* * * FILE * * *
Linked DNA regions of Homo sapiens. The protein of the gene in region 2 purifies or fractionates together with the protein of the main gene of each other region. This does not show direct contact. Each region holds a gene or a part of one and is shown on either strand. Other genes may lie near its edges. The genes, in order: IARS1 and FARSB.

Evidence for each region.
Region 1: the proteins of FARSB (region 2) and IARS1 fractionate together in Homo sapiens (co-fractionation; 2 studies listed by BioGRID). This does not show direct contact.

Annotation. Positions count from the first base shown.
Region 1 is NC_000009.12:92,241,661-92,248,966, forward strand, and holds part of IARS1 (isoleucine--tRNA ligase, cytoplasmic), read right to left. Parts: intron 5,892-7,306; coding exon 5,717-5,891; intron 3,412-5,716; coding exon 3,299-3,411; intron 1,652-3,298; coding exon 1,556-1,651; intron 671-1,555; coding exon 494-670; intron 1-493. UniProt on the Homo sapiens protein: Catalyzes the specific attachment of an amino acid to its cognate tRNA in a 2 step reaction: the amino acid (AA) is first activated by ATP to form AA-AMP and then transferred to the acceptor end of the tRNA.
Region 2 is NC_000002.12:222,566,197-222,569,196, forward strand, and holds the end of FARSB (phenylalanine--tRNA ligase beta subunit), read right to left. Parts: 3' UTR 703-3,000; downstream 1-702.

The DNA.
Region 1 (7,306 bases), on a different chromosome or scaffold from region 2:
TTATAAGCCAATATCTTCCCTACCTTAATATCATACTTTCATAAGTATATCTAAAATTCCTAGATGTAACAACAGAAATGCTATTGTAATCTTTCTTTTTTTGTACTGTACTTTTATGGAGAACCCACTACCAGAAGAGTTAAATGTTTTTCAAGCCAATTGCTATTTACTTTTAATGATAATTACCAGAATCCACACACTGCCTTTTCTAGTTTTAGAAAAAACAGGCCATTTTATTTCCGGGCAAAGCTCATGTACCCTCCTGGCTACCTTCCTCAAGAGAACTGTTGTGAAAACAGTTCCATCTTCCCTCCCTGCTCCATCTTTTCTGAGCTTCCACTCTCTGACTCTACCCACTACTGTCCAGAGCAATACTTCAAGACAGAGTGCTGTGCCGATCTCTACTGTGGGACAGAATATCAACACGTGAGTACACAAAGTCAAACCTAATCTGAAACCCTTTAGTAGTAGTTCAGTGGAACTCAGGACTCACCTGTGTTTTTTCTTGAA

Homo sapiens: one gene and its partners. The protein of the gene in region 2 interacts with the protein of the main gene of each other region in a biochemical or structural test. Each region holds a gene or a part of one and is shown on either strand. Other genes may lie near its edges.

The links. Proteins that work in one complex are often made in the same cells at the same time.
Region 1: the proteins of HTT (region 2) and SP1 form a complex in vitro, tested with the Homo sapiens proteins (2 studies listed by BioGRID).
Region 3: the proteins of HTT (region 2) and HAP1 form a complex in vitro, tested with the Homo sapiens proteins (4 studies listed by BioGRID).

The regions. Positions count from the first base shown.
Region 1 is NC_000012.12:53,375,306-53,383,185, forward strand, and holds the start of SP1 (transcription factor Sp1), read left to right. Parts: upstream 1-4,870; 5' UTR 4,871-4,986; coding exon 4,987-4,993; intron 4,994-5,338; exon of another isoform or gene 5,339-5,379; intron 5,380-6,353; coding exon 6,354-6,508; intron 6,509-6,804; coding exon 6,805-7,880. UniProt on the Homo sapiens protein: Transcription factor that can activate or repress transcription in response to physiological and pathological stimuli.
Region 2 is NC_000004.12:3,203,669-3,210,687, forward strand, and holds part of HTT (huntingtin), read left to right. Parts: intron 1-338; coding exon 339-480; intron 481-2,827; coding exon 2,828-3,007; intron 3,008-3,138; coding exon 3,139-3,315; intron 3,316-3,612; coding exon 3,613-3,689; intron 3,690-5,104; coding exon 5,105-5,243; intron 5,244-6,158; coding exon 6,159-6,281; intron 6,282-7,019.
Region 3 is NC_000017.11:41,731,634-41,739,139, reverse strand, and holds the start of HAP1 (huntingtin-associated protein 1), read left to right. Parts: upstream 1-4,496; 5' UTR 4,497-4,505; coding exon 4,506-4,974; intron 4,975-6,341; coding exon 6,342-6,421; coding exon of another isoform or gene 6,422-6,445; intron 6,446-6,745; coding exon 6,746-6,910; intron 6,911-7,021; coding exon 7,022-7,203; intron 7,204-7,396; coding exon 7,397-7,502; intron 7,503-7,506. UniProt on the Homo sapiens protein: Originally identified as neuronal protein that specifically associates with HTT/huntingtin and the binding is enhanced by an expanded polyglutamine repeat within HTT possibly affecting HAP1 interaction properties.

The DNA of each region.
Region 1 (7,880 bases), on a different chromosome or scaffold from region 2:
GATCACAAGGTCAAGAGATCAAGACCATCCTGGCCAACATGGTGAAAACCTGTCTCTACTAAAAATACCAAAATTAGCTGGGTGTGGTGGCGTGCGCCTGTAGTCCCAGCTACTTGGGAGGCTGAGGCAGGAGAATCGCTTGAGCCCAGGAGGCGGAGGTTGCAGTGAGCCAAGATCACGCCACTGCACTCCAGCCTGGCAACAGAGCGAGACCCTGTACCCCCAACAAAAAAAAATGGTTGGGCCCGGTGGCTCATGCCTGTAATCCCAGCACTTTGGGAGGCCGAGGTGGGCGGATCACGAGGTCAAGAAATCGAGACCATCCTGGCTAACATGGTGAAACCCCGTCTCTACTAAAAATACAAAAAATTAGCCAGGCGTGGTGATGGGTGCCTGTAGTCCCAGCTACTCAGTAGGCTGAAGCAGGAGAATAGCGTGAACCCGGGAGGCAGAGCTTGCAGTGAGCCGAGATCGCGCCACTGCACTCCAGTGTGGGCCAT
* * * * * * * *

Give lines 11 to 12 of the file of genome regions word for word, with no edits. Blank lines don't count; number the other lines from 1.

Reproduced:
The links. Proteins that work in one complex are often made in the same cells at the same time.
Region 1: the proteins of HTT (region 2) and SP1 form a complex in vitro, tested with the Homo sapiens proteins (2 studies listed by BioGRID).